Maybe ask yourself this question: whom have you made holy commitments to love for the long haul? (by holy I mean set apart to God.) Let’s start there. Let’s call that your family. How do we to tend and nurture our love for them, so that God abides in us and his love is made perfect in us? So that we become like a tree planted by streams of water, bearing fruit in season, our leaves not withering.

The answer is surprisingly simple. Take the posture of a servant, learn to discern how God is calling you to cooperate with him in loving them, and dive in, taking care to be yourself in the process.


Here’s the temptation we’ll all likely face: to try be the perfect __________ father, mother, brother, sister, husband, wife, son, daughter. To see how someone else does it, and try to measure up or do it the same way they do it.

Don’t fall for it! It’s worse than a waste of time; it will give you no life, it will give no life to your family, and may in fact destroy you. At the very least it will stress you out to no end. Why? There is no “perfect” __________, for starters. There is only the you that God is making you to be. And he is making you to be you for his good purposes.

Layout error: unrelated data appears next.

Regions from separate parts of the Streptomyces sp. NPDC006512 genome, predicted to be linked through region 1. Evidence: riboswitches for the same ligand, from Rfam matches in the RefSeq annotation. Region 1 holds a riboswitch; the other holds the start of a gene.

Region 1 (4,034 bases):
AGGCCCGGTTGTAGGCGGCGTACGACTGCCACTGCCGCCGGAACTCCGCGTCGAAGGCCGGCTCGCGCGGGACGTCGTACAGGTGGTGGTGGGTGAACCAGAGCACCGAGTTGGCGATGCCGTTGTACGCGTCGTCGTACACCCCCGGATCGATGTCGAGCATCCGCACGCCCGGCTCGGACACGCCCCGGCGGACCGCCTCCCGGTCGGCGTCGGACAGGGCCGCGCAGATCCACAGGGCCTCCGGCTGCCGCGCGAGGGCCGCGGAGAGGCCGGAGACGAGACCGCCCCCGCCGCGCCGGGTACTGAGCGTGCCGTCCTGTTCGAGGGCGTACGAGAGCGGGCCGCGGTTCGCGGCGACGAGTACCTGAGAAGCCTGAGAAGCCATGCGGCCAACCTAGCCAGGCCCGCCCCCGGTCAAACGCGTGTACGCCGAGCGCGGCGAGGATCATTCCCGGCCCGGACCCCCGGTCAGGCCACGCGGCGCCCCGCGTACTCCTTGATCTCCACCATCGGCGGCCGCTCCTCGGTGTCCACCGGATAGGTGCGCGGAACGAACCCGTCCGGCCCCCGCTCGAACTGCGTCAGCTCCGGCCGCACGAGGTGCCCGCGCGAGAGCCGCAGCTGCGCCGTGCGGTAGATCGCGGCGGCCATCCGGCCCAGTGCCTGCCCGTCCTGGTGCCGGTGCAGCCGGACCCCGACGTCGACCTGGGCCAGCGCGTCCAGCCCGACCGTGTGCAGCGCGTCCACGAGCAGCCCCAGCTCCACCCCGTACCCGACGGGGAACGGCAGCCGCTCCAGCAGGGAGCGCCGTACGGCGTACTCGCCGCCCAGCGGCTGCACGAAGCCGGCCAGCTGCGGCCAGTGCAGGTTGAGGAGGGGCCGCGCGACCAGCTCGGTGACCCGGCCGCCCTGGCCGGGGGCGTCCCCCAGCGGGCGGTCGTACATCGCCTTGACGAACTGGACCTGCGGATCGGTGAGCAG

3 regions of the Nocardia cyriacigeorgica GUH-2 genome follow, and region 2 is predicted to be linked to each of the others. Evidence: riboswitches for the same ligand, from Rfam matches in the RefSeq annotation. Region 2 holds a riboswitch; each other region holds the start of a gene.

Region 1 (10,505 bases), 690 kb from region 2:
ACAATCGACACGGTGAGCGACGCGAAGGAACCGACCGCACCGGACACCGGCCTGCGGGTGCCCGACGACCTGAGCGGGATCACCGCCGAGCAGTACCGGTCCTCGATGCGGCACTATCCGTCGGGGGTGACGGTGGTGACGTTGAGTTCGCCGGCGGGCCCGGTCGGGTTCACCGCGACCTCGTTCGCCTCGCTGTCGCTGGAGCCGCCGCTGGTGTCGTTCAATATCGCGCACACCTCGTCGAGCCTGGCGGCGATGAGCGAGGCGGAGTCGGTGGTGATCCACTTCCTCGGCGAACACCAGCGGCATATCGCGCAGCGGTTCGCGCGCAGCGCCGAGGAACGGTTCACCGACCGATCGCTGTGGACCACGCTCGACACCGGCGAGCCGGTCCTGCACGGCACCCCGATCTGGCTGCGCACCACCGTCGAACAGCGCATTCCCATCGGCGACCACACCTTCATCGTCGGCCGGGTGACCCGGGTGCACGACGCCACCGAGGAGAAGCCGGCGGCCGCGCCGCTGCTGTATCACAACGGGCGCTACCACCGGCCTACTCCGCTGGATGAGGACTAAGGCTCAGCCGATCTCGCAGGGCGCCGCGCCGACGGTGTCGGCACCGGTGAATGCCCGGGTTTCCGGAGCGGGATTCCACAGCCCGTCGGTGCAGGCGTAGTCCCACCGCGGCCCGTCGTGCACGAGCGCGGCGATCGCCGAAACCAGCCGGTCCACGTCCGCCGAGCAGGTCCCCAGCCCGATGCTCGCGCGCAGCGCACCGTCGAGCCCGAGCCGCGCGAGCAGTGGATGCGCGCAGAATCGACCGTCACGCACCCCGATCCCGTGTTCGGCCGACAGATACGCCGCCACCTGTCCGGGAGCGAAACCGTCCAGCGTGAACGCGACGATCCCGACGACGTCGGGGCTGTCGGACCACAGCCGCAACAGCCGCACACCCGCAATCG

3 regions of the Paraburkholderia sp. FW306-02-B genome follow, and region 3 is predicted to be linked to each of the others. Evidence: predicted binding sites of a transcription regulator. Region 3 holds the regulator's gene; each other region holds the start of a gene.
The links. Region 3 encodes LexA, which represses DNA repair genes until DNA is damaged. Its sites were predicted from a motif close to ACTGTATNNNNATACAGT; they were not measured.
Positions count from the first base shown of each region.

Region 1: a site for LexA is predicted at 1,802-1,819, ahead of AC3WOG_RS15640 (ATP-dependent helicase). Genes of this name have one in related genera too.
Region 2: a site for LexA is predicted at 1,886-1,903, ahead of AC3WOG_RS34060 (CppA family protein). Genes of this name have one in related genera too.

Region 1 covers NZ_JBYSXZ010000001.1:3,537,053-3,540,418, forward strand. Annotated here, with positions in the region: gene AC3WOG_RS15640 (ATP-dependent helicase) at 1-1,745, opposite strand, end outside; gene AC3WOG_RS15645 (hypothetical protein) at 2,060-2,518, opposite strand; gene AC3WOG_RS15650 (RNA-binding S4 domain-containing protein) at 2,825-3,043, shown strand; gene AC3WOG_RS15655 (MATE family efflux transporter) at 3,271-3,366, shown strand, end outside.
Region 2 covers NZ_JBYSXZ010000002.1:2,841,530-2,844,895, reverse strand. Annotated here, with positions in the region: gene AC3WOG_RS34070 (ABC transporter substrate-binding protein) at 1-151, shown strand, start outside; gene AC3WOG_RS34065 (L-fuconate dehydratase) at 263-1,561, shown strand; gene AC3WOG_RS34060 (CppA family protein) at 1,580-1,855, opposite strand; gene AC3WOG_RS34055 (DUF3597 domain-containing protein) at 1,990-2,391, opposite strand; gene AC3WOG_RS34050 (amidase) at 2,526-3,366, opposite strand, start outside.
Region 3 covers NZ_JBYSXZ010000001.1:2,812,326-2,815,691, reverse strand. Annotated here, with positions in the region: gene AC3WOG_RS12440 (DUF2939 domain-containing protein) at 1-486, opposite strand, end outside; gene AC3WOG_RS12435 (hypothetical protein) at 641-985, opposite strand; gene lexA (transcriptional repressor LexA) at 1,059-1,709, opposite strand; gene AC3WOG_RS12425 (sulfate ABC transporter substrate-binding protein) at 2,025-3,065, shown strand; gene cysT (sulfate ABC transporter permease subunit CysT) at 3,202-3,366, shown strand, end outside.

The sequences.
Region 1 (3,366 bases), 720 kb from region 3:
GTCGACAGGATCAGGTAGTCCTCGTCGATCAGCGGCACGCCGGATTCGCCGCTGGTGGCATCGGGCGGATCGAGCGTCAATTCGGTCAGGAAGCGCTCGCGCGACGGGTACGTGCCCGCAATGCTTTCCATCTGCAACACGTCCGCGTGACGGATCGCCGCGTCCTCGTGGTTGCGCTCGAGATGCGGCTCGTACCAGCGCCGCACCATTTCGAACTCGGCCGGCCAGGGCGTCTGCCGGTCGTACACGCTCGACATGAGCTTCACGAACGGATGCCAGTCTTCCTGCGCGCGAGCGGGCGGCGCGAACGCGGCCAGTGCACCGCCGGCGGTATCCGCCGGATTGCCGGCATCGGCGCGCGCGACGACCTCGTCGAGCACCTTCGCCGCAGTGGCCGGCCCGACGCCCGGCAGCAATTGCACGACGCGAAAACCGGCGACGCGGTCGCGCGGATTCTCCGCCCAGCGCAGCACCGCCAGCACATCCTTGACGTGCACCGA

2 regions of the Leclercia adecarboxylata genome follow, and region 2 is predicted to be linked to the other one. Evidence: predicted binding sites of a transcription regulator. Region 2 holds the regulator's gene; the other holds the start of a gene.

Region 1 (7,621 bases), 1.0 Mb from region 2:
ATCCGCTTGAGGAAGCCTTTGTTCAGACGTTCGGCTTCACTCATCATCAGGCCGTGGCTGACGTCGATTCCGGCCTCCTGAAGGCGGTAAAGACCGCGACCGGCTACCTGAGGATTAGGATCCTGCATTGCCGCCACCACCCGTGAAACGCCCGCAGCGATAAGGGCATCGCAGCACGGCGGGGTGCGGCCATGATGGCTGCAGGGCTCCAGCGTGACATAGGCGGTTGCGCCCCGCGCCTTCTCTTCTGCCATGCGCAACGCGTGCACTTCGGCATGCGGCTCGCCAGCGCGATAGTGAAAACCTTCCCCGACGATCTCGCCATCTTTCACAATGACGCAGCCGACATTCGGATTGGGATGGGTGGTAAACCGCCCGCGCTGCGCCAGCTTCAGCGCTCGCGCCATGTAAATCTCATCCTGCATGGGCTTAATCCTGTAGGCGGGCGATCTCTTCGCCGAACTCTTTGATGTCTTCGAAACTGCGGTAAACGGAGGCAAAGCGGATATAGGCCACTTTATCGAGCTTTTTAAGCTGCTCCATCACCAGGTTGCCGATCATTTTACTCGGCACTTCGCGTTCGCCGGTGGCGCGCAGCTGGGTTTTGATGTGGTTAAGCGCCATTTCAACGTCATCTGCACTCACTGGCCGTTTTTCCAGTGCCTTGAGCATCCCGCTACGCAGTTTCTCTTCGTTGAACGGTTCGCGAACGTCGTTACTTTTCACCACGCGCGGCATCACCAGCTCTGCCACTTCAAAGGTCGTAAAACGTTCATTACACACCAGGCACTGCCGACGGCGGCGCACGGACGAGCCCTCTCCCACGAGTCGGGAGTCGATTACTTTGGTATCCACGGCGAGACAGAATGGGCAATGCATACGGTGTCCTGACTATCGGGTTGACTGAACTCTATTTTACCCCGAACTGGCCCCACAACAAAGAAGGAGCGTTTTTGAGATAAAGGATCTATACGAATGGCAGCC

Now, sure, you may be broken and riddled with sin, etc. And God may be shaping and changing you, setting you free from all sorts of things, growing you in strength and grace and love, etc. But his ultimate purpose is for you to be the you that you and he are creatively growing together. Not for you to be some Platonic ideal of a _____________.

And sure, you may be inspired or convicted or encouraged by the way so and so loves his wife or children or friends or siblings, etc. But only because that inspiration or conviction or encouragement points you towards something God is doing in you, some growth he is bringing about in you. And you’ll know that because it will be free of guilt and shame and performance anxiety. You’ll know it because there will be holy grace and energy for growth, a sense of “rightness” and enthusiasm within you. You’ll know it because you become more fully your true self as you cooperate with him.

So on to step one. Take the posture of a servant. We cannot love from any other posture. Are you standing in judgment toward a family member? Step down. Reorient yourself as a servant, placed there by God to help them take their next step toward life. Let go of critique. Let go of agenda. Let go of expectations and things you want from them for yourself.

This isn’t easy. It may require a daily discipline of repentance prayer. “Jesus, forgive me of my judgment / agenda / critique / expectations / selfish desires towards _________. Allow me to see __________ as a brother or sister that you’ve called me to serve in love.”